Janet Evra celebrating album release on Sunday, November 18 at .ZACK

Bassist and singer Janet Evra will celebrate the release of her debut album Ask Her To Dance with a performance at 2:00 p.m. Sunday, November 18 at .ZACK, 3224 Locust St. in Grand Center.

Evra (pictured) will be accompanied by the musicians who played on the recording, including her husband, guitarist Will Buchanan, along with Adam Maness (piano), Montez Coleman (drums), Khamali Cuffie-Moore (trumpet), and Kwanae Johnson (tenor sax), plus additional special guests such as singer Chrissy Renick, keyboardist Jim Hegarty, and more.

The album, recorded by Jason McEntire at Sawhorse Studios in St. Louis and mastered by Brad Sarno at Blue Jade Audio, includes nine original songs, some evoking the bossa nova sound that influenced Evra and Buchanan in their "cover" project, The Bonbon Plot.

Tickets are $10, which includes general admission plus a CD of the album, and are on sale now via Metrotix.

So What: Local News, Notes & Links

Here's StLJN's latest wrap-up of assorted links and short news items of local interest:

* The Sheldon Concert Hall and Art Galleries has named Peter Palermo as its new executive director, replacing Paul Reuter, who retires next year. Palermo comes to the Sheldon from the Hettenhausen Center for the Arts at McKendree University in Lebanon, IL.

* Author, poet and Miles Davis biographer Quincy Troupe will speak and sign copies of his new book Miles & Me (pictured) on Sunday, November 4 at Left Bank Books.

* Pianist and St. Louis native Dred Scott's new album Rides Alone was reviewed by

* As part of the BRIC Jazz Festival in NYC, trumpeter Keyon Harrold this week took part in a panel discussion about the evolution of jazz with trumpeter Terence Blanchard, guitarist and singer Camila Meza, and journalist Nate Chinen. Video of the discussion is said to be forthcoming...

* And speaking of panel discussions, on Wednesday, November 7 the Grammy Museum in Los Angeles will host "a special listening experience and discussion of the new box set Miles Davis & John Coltrane—the Final Tour: The Bootleg Series, Vol. 6." The panel will include Coltrane's daughter Miki Coltrane, Miles' son Erin Davis and nephew Vince Wilburn, Jr, and Steve Berkowitz, who produced the box set.

* Radio station WSIE and Trusty Chords Record Shop in Edwardsville are teaming up to put together an endcap display in the store featuring local and regional music played on the station. If you're a musician or indie label with a recent or upcoming release and would like to be considered for inclusion, contact WSIE general manager Jason Church at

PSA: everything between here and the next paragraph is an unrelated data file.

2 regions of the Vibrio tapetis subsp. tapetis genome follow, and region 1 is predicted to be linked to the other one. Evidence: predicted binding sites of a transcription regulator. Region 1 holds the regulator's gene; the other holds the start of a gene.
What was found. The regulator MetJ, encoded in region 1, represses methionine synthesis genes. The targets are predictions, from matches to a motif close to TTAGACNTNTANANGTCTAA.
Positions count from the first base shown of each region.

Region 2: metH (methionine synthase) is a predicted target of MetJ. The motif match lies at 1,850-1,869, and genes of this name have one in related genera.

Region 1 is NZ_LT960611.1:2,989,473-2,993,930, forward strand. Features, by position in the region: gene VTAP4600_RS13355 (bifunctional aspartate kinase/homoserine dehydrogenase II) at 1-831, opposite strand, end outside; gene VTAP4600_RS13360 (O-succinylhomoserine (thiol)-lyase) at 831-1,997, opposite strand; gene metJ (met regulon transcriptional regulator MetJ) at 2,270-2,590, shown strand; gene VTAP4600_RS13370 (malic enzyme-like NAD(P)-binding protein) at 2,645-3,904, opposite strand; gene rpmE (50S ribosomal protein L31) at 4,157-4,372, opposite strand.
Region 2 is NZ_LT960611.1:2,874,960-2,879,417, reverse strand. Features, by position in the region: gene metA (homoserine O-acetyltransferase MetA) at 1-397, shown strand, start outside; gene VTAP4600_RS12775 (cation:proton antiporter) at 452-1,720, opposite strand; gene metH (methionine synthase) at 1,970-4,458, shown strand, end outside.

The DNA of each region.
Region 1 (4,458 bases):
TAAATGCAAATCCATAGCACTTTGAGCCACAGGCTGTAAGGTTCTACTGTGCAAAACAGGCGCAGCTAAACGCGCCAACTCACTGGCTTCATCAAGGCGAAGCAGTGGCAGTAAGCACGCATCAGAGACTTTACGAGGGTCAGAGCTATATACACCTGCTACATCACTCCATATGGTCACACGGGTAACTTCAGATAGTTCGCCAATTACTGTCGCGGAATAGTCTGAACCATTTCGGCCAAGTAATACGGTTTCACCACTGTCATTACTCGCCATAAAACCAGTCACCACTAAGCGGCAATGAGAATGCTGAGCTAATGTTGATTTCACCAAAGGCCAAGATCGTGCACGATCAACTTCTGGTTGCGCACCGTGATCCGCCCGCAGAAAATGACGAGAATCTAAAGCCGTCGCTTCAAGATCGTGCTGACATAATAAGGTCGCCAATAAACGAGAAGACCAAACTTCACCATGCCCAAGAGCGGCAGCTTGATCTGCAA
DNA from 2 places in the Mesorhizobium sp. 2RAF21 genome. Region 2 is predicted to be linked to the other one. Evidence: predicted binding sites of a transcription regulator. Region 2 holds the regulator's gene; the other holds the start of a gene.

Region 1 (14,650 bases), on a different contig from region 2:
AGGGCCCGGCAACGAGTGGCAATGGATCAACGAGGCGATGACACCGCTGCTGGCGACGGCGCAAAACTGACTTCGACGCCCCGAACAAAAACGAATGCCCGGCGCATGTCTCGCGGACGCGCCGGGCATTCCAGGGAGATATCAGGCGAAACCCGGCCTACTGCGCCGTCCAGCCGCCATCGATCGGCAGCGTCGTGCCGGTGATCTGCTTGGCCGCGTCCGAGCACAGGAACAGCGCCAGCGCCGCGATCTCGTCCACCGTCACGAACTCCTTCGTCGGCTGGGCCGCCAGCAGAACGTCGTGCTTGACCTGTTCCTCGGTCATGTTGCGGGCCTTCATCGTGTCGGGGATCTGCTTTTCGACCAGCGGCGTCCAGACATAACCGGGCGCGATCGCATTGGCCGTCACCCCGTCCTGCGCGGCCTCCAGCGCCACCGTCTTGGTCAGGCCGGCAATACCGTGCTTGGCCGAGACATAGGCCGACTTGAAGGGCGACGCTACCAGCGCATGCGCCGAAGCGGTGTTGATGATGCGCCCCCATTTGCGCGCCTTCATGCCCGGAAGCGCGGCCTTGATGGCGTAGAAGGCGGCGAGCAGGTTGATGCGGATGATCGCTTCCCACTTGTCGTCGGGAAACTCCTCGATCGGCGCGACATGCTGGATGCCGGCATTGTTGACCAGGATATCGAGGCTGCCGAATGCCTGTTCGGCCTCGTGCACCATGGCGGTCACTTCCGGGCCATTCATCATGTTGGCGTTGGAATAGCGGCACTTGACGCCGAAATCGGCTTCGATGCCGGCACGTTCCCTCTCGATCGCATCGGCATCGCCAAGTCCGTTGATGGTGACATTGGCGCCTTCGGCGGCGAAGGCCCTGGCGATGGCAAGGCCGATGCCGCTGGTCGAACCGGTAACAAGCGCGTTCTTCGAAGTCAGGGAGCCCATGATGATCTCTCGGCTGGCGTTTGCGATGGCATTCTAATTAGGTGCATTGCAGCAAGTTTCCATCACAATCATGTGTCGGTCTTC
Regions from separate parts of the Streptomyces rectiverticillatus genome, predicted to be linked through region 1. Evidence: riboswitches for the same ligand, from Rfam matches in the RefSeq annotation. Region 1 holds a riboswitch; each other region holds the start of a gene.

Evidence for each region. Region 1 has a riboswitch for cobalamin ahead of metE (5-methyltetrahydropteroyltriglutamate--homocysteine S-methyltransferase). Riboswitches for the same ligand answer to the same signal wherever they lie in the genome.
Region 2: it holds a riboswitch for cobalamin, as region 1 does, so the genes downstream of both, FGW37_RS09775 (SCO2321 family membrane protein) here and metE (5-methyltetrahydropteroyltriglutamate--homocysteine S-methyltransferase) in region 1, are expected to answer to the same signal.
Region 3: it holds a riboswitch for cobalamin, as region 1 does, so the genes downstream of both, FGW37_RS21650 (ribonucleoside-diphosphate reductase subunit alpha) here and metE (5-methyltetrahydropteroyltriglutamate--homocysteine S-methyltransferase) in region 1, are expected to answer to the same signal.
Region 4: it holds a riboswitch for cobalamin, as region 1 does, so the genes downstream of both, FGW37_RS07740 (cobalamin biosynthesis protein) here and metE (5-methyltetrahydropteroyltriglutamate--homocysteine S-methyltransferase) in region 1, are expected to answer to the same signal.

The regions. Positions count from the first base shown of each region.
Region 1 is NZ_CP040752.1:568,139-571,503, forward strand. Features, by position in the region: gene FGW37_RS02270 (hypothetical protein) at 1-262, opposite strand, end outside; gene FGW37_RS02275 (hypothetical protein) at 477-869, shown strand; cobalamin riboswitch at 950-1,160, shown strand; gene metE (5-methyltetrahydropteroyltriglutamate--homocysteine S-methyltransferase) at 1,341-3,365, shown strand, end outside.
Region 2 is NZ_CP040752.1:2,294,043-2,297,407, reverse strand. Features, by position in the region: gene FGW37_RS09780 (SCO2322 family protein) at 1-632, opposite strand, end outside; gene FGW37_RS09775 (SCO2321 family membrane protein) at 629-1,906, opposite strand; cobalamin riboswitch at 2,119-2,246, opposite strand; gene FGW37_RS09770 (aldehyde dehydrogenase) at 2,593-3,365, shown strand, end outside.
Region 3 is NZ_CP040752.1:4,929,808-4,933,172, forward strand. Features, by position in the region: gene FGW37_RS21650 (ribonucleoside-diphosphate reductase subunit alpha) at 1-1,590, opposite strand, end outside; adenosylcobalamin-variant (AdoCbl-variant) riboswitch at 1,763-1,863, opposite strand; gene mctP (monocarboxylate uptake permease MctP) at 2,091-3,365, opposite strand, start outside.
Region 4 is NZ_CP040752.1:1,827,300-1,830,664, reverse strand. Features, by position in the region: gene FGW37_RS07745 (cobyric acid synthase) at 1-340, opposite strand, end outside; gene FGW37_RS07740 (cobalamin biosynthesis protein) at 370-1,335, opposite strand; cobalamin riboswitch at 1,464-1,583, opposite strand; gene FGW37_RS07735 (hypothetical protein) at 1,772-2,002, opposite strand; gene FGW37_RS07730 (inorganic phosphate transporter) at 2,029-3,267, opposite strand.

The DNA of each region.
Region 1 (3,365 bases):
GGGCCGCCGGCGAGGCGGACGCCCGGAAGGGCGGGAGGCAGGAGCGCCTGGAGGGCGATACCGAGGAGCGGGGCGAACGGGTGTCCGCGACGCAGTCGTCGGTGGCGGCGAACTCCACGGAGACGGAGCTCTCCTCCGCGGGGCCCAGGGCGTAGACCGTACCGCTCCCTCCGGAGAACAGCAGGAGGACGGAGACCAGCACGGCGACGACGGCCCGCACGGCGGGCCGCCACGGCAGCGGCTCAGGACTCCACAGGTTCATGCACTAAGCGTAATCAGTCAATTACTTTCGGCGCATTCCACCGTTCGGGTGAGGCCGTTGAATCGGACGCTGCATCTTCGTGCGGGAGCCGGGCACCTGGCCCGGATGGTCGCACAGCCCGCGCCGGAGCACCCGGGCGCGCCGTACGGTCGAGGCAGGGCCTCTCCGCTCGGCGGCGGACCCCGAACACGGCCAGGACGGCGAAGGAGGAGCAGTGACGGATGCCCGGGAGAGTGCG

* Lastly, if you've ever wondered what the various venues in the Grand Center Arts District would look like if they were recorded on video in a time-lapse style, with the resulting footage then set to an EDM soundtrack to make a two-and-a-half minute music video, wonder no more.

Wednesday, October 17, 2018

Jazz this week: Jon Batiste, Gaslight Cabaret Festival fall series opens with "Broadway's Greatest Hits," and more

This week's calendar of jazz and creative music in St. Louis offers the chance for a close-up look at a top TV bandleader, the start of this fall's Gaslight Cabaret Festival, and more.

Let's go to the highlights...

Wednesday, October 17
Since it doesn't seem to have been publicly announced anywhere else, this seems like a good place to note that organist Dr. Lonnie Smith, who previously was announced as performing Wednesday through Sunday of this week at Jazz St. Louis, last month cancelled a number of upcoming performances, including his St. Louis dates, due to illness.

While we all no doubt wish Smith a speedy and complete recovery, the late-breaking nature of this unfortunate development means that the Bistro, presumably unable to secure a suitable replacement in time, will be dark for the next week.

However, the weekly  "Grand Center Jazz Crawl" continues as usual, with Sarah Jane and the Blue Notes at The Stage at KDHX, the jam session hosted by bassist Bob DeBoo and friends at the Kranzberg Arts Center, and trumpeter Kasimu Taylor and band at The Dark Room.

Also on Wednesday, Cabaret Project St. Louis presents their monthly "Singers Open Mic" at Sophie's Artist Lounge & Cocktail Club; Wright's Project plays fusion and funk at Al's Lounge; and trumpeter Jim Manley is back for his weekly performance at Sasha's Wine Bar.

Thursday, October 18